Rob Goss heads to the furthest outpost of Tokyo – a group of subtropical islands roughly 1,000km south of the city
While the Izu Islands don’t take much effort to get to, there is a second island group under Tokyo’s jurisdiction that falls firmly in the epic journey category: the Ogasawara Islands, one of Japan’s World Natural Heritage sites. Roughly 1,000km south of central Tokyo, the only way to access the islands is a 24-hour ferry trip from Tokyo’s Takeshiba Pier to the Ogasawara’s main island, Chichijima – population just 2,000.
It’s bucket-list stuff when you get there. First, the islands are naturally stunning, with subtropical rainforest, rugged cliff faces and idyllic beaches. The islands are also home to wildlife that is found nowhere else, including birds such as the endemic Bonin honeyeater, insects such as the endemic tiger beetle and dragonfly, and animals such as the Bonin flying fox. In the waters around the islands, you can add to that coral reefs, whales, dolphins and loggerhead turtles.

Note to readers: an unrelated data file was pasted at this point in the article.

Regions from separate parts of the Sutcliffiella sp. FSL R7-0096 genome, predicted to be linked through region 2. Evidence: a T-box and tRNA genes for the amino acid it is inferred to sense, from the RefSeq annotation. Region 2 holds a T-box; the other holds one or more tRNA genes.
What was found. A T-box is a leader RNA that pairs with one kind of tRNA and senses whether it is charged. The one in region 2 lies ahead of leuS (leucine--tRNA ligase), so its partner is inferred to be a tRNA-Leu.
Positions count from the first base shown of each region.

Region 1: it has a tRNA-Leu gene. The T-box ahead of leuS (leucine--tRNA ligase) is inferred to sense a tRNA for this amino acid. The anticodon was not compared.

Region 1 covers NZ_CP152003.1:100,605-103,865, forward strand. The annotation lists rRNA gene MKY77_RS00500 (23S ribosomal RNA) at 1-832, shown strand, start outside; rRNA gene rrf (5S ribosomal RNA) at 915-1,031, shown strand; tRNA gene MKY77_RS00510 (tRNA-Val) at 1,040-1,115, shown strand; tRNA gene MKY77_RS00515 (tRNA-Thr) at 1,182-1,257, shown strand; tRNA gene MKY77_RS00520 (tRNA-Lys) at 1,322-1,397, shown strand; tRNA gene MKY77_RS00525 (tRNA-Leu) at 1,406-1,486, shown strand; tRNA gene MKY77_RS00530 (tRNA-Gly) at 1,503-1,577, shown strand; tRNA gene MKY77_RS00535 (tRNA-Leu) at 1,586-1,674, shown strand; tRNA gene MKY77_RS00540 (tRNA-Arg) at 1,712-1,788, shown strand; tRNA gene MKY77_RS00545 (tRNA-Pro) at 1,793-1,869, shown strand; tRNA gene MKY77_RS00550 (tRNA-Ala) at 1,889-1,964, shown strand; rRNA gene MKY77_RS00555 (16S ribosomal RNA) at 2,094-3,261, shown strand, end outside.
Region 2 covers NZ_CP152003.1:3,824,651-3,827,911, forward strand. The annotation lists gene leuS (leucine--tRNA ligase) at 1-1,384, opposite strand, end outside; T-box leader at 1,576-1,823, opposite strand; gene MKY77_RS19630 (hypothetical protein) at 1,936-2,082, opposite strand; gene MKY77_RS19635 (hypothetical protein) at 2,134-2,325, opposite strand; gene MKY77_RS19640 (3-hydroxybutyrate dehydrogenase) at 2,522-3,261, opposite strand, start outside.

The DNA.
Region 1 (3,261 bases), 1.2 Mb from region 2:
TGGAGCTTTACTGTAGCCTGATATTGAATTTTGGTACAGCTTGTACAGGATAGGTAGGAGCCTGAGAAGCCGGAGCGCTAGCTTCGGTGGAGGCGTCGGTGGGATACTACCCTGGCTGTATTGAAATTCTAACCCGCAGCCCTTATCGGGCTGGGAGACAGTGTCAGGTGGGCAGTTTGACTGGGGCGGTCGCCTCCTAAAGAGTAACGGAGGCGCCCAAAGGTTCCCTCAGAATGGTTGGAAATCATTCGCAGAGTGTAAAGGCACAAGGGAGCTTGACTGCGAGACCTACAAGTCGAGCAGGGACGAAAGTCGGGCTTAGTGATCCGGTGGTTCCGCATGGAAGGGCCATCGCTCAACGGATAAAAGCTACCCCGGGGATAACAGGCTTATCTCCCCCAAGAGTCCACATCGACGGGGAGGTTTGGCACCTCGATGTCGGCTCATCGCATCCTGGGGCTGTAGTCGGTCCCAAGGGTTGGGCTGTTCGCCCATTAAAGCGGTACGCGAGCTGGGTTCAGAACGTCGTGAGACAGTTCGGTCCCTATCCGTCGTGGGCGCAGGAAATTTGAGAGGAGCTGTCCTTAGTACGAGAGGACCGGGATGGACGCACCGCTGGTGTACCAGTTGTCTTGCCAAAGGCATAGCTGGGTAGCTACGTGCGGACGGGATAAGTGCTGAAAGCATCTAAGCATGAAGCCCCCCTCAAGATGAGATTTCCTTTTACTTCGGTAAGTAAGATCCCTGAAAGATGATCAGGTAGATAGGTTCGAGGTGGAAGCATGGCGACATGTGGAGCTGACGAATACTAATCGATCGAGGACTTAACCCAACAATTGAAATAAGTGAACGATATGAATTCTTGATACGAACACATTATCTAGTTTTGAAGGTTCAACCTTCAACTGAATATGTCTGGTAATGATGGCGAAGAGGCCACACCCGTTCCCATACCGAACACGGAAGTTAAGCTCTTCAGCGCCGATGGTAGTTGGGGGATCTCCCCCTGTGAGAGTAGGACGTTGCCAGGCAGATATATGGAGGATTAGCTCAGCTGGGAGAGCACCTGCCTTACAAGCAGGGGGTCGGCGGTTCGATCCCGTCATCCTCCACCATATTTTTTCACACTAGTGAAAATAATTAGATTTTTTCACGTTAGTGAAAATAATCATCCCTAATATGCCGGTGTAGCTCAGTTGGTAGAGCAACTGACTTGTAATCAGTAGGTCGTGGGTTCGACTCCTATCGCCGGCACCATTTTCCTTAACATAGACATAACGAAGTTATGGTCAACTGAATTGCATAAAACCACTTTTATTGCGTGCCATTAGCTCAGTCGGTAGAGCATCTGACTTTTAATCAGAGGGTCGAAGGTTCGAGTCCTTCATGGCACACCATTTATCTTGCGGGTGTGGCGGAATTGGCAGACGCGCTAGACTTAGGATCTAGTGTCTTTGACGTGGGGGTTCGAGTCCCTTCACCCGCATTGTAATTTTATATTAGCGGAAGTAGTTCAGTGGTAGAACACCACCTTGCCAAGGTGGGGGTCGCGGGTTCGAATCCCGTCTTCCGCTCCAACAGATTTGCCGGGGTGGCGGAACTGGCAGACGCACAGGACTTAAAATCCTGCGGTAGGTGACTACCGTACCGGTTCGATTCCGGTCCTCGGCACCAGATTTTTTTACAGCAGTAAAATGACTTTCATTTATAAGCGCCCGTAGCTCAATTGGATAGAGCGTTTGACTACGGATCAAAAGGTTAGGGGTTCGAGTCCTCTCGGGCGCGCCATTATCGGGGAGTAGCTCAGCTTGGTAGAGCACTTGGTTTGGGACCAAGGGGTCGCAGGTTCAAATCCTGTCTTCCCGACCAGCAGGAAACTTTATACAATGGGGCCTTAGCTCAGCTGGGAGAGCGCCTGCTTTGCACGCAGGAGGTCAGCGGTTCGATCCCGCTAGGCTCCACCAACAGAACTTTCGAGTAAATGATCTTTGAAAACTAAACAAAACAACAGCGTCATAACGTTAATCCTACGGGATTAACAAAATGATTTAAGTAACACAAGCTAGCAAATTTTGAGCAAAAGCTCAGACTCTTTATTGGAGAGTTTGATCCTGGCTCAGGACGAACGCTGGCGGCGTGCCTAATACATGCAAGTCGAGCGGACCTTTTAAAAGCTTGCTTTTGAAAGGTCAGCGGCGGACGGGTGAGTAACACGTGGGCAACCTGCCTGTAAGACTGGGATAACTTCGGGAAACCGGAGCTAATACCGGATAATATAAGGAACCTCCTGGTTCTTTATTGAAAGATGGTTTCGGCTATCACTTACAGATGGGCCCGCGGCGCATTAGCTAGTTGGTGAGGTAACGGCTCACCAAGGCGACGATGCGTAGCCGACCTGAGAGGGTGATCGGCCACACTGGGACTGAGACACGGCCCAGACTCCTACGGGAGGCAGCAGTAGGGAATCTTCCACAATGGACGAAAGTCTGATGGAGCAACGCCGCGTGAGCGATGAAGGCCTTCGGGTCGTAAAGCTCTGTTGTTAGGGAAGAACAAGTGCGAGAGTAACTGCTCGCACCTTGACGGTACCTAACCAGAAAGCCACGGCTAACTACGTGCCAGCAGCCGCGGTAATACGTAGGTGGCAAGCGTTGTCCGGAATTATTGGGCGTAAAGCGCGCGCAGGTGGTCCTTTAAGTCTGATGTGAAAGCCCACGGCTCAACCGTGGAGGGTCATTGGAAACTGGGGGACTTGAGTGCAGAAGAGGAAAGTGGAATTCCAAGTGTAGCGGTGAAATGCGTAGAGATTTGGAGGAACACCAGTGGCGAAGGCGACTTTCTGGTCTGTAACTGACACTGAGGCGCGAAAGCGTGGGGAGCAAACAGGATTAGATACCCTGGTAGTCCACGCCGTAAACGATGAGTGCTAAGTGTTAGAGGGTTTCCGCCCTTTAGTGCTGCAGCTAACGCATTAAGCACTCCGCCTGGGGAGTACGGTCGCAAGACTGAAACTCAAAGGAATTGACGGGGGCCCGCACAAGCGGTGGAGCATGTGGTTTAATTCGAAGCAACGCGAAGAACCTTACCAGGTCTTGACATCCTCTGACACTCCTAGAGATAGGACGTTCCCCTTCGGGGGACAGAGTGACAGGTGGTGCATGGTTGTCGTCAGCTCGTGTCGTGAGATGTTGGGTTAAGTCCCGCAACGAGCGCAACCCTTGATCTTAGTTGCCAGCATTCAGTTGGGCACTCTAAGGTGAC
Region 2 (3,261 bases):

Chichijima is where most people will base themselves, and you could easily spend days just exploring the beaches there, whether that’s paddling in the shallow waters of Kominato Beach, snorkelling off Miyanohama Beach or even diving the wreck of a torpedoed cargo ship that sank just off Sakaiura Beach. Another option is to hike through jungle-like forest to the secluded Hatsuneura Beach.
But there’s also plenty of time to go beyond Chichijima – good thing, too, as the ferry to and from Tokyo only runs every three days in warmer months and every six in colder months. About a kilometre south, one great trip is to tiny Minamijima, home to such rare fauna and flora that to protect it only 100 people a day can visit in the presence of a local guide. From Chichijima, a ferry also makes the two-hour journey to another of the Ogasawara’s gems: Hahajima. Only 20 square kilometres in size and with a population of only 500, it’s absolutely unspoilt. The best ways to see it for yourself are to make the four-hour trek to the summit of Mount Chibusayama – at 463m the highest point in the Ogasawara archipelago – or head for the clear blue waters off Minamizaki Beach to snorkel the coral reef.